As part of his ongoing efforts to support and protect the brave men and women who serve as police officers, State Senator Darren Bailey (R-Louisville) filed Senate Bill 3899, which would reinstate the death penalty for individuals found guilty of killing police officers.
“We need to send a clear message out there to the law enforcement community that we will not allow heinous attacks against the very people who are serving to protect us,” said Senator Bailey. “We have to make it clear we have our officers’ backs, an attack against our officers in an assault against the safety and security of our communities.”
The bill would allow prosecutors to seek the death penalty for anyone 18 years of age or older who has been found guilty of first degree murder of a peace officer who was performing his or her official duties.
“We need legislators who will provide legislation that will allow the court system to succeed,” said Effingham Police Chief Jason McFarland. “To allow for more aggressive prosecution for violent crime in every part of our state. It is time we hold violent criminals more accountable with sentences that not only keep the criminal off the street, but also serve as a deterrent to other offenders who commit violent crimes.”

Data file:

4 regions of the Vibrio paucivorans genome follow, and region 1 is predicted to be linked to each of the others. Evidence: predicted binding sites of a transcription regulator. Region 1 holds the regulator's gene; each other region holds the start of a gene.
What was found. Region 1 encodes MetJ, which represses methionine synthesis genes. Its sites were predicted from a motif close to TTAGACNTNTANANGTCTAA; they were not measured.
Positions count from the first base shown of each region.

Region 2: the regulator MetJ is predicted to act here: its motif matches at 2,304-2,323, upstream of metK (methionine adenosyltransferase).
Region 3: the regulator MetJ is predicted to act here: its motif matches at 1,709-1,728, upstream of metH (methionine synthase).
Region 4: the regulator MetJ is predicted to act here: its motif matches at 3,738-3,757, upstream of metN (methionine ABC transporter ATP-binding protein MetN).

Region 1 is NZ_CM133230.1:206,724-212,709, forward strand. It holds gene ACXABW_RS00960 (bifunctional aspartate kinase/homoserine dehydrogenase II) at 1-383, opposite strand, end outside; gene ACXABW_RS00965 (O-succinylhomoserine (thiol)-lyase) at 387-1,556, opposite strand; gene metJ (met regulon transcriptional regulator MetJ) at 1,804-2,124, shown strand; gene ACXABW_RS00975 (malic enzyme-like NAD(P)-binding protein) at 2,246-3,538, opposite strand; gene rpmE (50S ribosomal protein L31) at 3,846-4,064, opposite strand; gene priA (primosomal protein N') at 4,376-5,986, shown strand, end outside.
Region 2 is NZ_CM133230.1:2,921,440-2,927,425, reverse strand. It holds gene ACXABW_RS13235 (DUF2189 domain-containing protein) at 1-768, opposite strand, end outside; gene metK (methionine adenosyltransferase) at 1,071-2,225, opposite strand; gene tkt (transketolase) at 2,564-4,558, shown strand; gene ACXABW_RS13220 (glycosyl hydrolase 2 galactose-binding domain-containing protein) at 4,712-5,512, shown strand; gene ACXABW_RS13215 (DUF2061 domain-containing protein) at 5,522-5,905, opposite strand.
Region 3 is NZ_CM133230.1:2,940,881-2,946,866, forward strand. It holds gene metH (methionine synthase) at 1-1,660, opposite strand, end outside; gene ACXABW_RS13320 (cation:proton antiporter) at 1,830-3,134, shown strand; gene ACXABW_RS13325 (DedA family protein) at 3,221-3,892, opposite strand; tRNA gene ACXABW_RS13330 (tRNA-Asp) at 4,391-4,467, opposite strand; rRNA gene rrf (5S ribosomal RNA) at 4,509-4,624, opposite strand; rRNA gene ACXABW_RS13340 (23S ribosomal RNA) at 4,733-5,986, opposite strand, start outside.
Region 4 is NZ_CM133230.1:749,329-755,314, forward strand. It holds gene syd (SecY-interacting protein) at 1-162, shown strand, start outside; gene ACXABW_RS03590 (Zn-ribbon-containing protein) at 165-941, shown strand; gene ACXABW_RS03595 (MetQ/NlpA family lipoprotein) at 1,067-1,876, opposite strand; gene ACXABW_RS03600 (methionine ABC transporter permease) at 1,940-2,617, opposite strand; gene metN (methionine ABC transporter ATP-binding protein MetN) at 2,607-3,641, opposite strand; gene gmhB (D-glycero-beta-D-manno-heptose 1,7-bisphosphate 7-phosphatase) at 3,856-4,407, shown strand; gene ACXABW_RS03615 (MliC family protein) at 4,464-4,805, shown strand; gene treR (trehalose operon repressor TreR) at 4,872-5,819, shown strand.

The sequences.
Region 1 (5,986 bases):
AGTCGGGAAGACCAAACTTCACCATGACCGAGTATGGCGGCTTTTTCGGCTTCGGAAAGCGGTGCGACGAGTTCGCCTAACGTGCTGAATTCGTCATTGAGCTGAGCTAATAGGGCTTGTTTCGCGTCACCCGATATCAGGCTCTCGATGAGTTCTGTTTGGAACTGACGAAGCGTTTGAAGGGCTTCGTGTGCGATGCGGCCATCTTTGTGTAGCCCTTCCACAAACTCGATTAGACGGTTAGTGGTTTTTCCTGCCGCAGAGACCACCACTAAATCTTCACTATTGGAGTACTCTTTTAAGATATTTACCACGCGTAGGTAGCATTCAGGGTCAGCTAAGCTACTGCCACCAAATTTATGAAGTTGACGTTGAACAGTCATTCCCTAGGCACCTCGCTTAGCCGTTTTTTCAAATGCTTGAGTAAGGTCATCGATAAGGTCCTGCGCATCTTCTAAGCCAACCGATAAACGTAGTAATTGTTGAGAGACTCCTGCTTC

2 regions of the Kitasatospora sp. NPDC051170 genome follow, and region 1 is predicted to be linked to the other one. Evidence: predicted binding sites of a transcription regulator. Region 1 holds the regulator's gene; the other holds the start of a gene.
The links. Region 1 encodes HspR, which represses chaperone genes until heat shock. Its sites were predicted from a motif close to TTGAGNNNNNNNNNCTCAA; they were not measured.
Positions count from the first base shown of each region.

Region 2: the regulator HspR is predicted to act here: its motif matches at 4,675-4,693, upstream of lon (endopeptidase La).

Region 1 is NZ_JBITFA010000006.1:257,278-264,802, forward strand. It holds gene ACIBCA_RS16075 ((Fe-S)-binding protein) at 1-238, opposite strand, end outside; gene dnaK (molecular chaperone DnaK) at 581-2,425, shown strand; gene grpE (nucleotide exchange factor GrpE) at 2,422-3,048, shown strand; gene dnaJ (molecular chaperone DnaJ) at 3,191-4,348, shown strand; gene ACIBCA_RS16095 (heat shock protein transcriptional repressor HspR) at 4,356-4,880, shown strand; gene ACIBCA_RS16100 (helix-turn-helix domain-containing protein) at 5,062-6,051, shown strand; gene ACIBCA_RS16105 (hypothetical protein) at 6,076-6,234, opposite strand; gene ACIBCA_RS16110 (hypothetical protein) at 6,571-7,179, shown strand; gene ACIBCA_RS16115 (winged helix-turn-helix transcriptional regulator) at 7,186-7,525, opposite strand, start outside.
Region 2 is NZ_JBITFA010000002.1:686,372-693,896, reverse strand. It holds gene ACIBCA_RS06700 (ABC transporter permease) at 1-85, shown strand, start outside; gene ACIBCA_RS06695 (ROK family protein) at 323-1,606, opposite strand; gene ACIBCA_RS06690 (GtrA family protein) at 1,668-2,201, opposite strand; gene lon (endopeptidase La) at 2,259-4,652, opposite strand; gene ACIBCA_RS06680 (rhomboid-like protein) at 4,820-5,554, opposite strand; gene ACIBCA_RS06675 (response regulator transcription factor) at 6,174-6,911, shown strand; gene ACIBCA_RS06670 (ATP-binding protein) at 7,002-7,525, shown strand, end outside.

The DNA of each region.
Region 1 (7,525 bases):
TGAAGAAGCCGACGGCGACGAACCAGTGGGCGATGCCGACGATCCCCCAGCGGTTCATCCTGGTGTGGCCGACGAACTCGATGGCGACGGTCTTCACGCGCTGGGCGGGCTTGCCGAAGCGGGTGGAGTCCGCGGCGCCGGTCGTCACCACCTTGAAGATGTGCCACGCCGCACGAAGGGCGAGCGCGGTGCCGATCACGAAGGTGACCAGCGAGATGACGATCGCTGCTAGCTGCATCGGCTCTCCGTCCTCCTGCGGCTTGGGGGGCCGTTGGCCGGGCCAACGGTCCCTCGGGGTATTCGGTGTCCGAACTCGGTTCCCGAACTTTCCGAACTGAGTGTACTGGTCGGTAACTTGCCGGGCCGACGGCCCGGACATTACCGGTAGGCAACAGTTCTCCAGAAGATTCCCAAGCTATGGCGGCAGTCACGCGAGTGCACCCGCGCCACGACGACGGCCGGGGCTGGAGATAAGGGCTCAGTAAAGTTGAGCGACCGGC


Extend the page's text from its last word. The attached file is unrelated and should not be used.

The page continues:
Since the state’s death penalty was abolished in 2011, first-degree murder of a police officer is currently punishable with a term of life imprisonment.
“The current attack on law enforcement is unprecedented,” said Amber Oberheim, widow of Champaign Police Officer Chris Oberheim. “It is not only our privilege and honor to advocate for law enforcement officers and their families, it is our RESPONSIBILITY. We, the people of the state of Illinois, must not tolerate the ambushing and slaying of our officers. Unprecedented times call for swift, effective unprecedented measures to stop the threat inflicted by career criminals who possess a blatant disregard for life.”
Right now, at least 27 states have similar provisions allowing the death penalty for those convicted of killing police officers. Bailey’s legislation would go into effect on January 1, 2023.